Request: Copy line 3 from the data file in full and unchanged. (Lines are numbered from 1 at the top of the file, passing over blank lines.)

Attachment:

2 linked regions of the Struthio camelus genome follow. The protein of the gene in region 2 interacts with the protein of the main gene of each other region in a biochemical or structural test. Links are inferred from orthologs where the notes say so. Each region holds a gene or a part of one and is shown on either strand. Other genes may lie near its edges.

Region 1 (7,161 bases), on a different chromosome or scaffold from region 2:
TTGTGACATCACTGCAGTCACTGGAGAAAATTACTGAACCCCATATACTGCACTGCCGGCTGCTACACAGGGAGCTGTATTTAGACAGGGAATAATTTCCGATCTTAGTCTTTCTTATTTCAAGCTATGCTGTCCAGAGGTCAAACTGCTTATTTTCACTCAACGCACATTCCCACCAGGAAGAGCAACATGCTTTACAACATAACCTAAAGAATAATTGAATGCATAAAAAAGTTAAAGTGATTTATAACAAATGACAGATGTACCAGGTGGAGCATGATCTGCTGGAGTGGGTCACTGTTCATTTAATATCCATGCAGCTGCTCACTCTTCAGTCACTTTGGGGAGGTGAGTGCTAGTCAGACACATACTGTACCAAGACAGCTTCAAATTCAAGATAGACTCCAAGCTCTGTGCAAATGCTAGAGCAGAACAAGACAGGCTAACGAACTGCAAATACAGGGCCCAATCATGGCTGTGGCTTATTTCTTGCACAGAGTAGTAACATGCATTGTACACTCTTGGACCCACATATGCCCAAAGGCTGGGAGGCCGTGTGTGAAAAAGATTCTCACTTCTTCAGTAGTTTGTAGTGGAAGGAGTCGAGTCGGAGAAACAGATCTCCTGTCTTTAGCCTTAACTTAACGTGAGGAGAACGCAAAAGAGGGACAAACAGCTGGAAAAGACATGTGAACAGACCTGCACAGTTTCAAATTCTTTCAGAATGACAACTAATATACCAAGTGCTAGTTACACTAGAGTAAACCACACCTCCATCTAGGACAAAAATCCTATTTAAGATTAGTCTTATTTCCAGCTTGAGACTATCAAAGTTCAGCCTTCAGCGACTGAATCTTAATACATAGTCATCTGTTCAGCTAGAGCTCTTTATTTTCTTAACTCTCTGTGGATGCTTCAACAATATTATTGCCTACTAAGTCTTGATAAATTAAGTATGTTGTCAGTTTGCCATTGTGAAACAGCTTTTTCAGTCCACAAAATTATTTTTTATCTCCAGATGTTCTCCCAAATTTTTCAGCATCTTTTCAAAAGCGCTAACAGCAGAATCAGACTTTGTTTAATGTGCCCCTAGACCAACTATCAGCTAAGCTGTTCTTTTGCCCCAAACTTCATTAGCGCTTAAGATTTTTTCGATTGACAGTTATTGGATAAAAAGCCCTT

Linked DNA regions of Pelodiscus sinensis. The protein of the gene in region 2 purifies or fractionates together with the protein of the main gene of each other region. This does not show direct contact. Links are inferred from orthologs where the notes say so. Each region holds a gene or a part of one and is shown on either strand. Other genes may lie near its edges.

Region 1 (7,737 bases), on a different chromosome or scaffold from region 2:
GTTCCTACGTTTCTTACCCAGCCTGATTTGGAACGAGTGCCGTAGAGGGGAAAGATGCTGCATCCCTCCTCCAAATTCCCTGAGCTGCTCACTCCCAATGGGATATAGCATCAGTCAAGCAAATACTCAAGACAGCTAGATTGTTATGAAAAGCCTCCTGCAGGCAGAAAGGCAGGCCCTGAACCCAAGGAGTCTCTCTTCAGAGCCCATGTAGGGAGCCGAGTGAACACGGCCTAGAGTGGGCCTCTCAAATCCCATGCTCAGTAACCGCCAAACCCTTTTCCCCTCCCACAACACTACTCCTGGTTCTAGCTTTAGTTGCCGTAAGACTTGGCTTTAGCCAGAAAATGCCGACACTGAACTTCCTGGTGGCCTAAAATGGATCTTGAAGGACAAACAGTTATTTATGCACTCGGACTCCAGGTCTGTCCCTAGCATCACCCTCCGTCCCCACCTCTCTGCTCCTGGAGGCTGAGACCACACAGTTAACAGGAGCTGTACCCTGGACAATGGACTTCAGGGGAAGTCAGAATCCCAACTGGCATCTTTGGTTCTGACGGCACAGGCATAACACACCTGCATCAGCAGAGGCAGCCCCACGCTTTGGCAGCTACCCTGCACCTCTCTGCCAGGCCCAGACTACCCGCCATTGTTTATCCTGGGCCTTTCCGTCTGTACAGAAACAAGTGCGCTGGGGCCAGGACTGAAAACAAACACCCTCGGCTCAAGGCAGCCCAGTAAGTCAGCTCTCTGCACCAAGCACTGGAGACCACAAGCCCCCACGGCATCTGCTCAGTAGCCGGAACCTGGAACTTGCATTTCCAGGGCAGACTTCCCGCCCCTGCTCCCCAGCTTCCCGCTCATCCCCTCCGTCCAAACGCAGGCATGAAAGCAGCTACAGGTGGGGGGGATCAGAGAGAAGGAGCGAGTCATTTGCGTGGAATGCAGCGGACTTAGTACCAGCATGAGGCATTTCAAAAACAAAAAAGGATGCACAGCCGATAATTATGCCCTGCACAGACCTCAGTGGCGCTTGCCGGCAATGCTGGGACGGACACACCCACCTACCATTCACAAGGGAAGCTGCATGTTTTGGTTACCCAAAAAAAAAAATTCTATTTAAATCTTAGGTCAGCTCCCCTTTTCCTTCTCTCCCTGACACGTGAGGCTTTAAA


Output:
TTGTGACATCACTGCAGTCACTGGAGAAAATTACTGAACCCCATATACTGCACTGCCGGCTGCTACACAGGGAGCTGTATTTAGACAGGGAATAATTTCCGATCTTAGTCTTTCTTATTTCAAGCTATGCTGTCCAGAGGTCAAACTGCTTATTTTCACTCAACGCACATTCCCACCAGGAAGAGCAACATGCTTTACAACATAACCTAAAGAATAATTGAATGCATAAAAAAGTTAAAGTGATTTATAACAAATGACAGATGTACCAGGTGGAGCATGATCTGCTGGAGTGGGTCACTGTTCATTTAATATCCATGCAGCTGCTCACTCTTCAGTCACTTTGGGGAGGTGAGTGCTAGTCAGACACATACTGTACCAAGACAGCTTCAAATTCAAGATAGACTCCAAGCTCTGTGCAAATGCTAGAGCAGAACAAGACAGGCTAACGAACTGCAAATACAGGGCCCAATCATGGCTGTGGCTTATTTCTTGCACAGAGTAGTAACATGCATTGTACACTCTTGGACCCACATATGCCCAAAGGCTGGGAGGCCGTGTGTGAAAAAGATTCTCACTTCTTCAGTAGTTTGTAGTGGAAGGAGTCGAGTCGGAGAAACAGATCTCCTGTCTTTAGCCTTAACTTAACGTGAGGAGAACGCAAAAGAGGGACAAACAGCTGGAAAAGACATGTGAACAGACCTGCACAGTTTCAAATTCTTTCAGAATGACAACTAATATACCAAGTGCTAGTTACACTAGAGTAAACCACACCTCCATCTAGGACAAAAATCCTATTTAAGATTAGTCTTATTTCCAGCTTGAGACTATCAAAGTTCAGCCTTCAGCGACTGAATCTTAATACATAGTCATCTGTTCAGCTAGAGCTCTTTATTTTCTTAACTCTCTGTGGATGCTTCAACAATATTATTGCCTACTAAGTCTTGATAAATTAAGTATGTTGTCAGTTTGCCATTGTGAAACAGCTTTTTCAGTCCACAAAATTATTTTTTATCTCCAGATGTTCTCCCAAATTTTTCAGCATCTTTTCAAAAGCGCTAACAGCAGAATCAGACTTTGTTTAATGTGCCCCTAGACCAACTATCAGCTAAGCTGTTCTTTTGCCCCAAACTTCATTAGCGCTTAAGATTTTTTCGATTGACAGTTATTGGATAAAAAGCCCTT